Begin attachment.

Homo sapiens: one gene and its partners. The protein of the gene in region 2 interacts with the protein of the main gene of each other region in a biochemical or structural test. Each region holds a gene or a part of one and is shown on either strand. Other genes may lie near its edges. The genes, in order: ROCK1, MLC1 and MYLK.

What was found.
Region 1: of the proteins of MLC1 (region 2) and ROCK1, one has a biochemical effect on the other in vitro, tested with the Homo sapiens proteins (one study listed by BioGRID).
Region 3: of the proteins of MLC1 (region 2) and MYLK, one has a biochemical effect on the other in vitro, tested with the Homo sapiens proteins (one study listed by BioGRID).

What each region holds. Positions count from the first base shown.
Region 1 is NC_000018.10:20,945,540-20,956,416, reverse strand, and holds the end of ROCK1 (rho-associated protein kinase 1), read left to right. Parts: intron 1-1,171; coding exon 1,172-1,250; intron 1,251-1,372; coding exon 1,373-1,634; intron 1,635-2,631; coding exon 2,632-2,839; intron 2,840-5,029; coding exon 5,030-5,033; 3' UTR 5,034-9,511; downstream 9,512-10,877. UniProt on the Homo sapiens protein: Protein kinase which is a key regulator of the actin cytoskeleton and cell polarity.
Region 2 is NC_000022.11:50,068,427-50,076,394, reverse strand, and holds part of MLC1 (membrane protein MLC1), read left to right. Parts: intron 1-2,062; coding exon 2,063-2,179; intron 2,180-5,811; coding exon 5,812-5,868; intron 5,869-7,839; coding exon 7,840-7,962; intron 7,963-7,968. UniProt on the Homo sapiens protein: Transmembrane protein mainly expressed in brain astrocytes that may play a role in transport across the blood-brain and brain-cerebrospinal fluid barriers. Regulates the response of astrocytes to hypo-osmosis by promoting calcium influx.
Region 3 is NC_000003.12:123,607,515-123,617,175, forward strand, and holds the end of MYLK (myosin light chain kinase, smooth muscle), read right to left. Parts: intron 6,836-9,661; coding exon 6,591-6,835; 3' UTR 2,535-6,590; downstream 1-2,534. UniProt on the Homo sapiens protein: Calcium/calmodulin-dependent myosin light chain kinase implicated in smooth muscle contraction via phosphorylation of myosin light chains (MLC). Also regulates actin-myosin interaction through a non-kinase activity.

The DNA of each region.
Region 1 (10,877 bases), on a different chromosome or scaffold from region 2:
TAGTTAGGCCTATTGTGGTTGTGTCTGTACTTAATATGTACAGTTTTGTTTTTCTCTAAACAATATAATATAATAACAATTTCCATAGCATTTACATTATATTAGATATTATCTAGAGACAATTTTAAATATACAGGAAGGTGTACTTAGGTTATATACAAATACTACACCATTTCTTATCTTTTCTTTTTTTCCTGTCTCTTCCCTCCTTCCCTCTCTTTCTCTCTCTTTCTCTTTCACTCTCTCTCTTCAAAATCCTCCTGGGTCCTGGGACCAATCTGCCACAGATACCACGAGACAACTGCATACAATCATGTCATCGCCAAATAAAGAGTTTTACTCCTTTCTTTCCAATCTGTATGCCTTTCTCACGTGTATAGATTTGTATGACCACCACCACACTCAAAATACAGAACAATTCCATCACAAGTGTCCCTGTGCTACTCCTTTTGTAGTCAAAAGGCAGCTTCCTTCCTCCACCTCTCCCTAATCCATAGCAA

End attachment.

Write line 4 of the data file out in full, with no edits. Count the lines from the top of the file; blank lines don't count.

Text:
Region 3: of the proteins of MLC1 (region 2) and MYLK, one has a biochemical effect on the other in vitro, tested with the Homo sapiens proteins (one study listed by BioGRID).